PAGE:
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10 Signs of Weight Gain

Updated on January 13, 2013
The broadening waistlines of Americans are necessitating some changes in the real world.
The broadening waistlines of Americans are necessitating some changes in the real world. | Source

Vanity sizing—also known as size inflation—refers to the practice of making clothes of a nominal size larger over the years. For example, a woman who used to wear a size 12 might now fit into a size 10 or even a size 8. This practice is used as a marketing tool to help customers feel better about themselves.

While vanity sizing might work in the fashion industry, the real world isn’t always so accommodating of our broadening waistlines. Here are 10 real-world signs that we’ve gained a few extra pounds over the years:

1. Ferries: In 2011, the Washington state ferry system reduced the passenger capacity of its ferries in response to Coast Guard stability rules raising the estimated weight of the average adult from 160 to 185 pounds. A ferry which used to carry up to 2000 passengers now carries only 1750.

Body Mass Index (BMI)

BMI is a proxy for human body fat based on a person's weight and height.

BMI = (Mass (lb) / Height (in)²) x 703


2. Ambulances: Boston spent $12,000 to retrofit each of its ambulances to handle larger patients. The stretchers used by those ambulances cost $8,000 each and can handle up to 850 pounds. Fort Worth spent $7,000 to retrofit each of its ambulances, and bought stretchers with a weight limit of 650 pounds to replace older stretchers with a limit of only 500 pounds.

3. Weight Scales: Siltec Scales has found a new market for its line of industrial and shipping scales: personal users who need a weight scale with a capacity above 350 pounds. For example, Siltec’s PS500L scale provides accurate measurements in 0.5 pound increments up to 500 pounds.

4. Elevators: In 2010, Mitsubishi installed a gigantic elevator in Osaka, Japan with a capacity of 80 Japanese passengers. If, however, this elevator were to be installed in the United States, it could safely accommodate only 65 American passengers with its capacity of 11,574 pounds.

5. Buses: The Federal Transit Administration has proposed new bus testing regulations to more accurately reflect today’s passengers. The proposals reflect an increase in average weight from 150 to 175 pounds; an increase in average floor space occupied by a standing passenger from 1.5 to 1.75 square feet, and updated methods to test bus structural strength and stability.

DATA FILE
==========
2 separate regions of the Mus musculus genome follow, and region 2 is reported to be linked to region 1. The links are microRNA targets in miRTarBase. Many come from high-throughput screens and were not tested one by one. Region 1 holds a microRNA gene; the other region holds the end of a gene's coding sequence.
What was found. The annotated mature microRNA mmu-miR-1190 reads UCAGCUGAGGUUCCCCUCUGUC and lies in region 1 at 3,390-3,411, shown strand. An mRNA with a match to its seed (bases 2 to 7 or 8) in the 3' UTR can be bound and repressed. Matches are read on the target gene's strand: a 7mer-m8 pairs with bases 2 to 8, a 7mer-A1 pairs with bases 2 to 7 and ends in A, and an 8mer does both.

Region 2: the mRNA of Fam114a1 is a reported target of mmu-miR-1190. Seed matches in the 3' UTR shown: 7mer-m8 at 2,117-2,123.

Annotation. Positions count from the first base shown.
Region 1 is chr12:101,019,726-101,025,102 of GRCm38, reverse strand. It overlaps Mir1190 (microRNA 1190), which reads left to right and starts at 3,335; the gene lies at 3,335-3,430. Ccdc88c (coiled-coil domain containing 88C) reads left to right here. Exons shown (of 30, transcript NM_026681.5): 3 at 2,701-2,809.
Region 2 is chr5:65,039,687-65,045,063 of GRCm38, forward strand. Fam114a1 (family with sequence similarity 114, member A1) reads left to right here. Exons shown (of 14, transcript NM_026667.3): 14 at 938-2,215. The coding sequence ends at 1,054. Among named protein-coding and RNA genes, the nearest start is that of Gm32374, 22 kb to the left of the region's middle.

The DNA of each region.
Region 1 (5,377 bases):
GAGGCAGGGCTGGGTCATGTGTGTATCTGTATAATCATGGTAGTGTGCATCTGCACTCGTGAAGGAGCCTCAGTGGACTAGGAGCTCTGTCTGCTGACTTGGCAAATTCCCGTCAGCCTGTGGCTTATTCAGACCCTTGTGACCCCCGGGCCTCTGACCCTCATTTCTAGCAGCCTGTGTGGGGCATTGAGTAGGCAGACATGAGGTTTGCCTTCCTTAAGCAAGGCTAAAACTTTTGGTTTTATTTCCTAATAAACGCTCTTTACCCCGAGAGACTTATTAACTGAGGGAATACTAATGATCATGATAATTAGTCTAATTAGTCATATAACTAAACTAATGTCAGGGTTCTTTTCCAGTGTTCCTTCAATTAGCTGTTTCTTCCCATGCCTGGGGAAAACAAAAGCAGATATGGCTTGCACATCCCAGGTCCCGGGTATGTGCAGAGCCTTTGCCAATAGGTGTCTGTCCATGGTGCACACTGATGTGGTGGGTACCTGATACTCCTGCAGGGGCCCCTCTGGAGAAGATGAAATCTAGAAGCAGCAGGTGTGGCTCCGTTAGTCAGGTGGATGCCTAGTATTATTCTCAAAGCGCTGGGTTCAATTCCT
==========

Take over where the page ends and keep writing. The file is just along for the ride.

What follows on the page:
6. Car Seats: The National Highway Traffic Safety Administration is aware of its need to develop a lifelike crash test dummy for use in testing car seats for children weighing more than 65 pounds. Car seat manufacturers are now marketing harnesses for children weighing up to 85 pounds.

7. Airlines: If a Southwest Airlines staff member determines a passenger will not fit in one seat, the passenger will need to purchase a second seat, but will receive a refund if the flight is not full. The airline uses the armrests for its 17-inch wide seats to gauge this need. Per Southwest: “Customers who are unable to lower both armrests and/or who encroach upon any portion of the adjacent seat should proactively book the number of seats needed prior to travel.”

8. Hospitals: Hospitals are increasing their purchases of medical devices and equipment to service their obese patients. Hospital tables capable of supporting patients up to 600 pounds patient cost up to $30,000, while tables for patients up to 1000 pounds cost up to $45,000. Other plus-sized purchases include hospital beds, wheelchairs, stretchers, walkers and blood-pressure cuffs.

9. Lethal Injection: The state of Ohio may need a new way to execute its prisoners on death row. An inmate scheduled to be executed by lethal injection has asked a federal judge to delay his execution because, at a weight of over 480 pounds, his executioners may find it too difficult to inject the single dose of pentobarbital into his arms, as called for by Ohio’s death penalty law.

10. Furniture: The market for bariatric furniture is currently estimated at $400 million, and is expected to grow rapidly. Bariatric weight load is typically between 500 and 700 pounds, although customers can find furniture rated for loads of over 1000 pounds. Because this furniture tends to be expensive due to the structural demands but is not covered by insurance, manufacturers often target customers aged 40 to 59, with a BMI over 30, and an income of at least $50,000.

Statistics from the American Heart Association

Sobering facts from the American Heart Association's 2012 Statistical Fact Sheet:


149.3 million Americans age 20 or older are overweight or obese (BMI of 25 and higher).

Of these American adults, 75.0 million are obese (BMI of 30 and higher).


About 1 in 3 children ages 2 through 19 are overweight or obese (BMI-for-age at or above 85 percentile of the 2000 CDC growth charts).

About 1 in 6 children ages 2 through 19 are obese (BMI-for-age at or above 95th percentile of the 2000 CDC growth charts).


Total healthcare costs due to obesity could reach $861 to $957 billion by 2030 if current trends continue. This would represent 16% - 18% of total US healthcare expenditures.

Total excess costs attributable to childhood obesity and overweight is an estimated $254 billion.


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    • tipstoretireearly profile image

      tipstoretireearly 5 years ago from New York

      Wonderful that you've stayed the same size your entire adult life. The same is true for me. As I get older, I find it'd be easier and easier to add some pounds, but long-term health is too important to let that happen. Thanks for stopping by.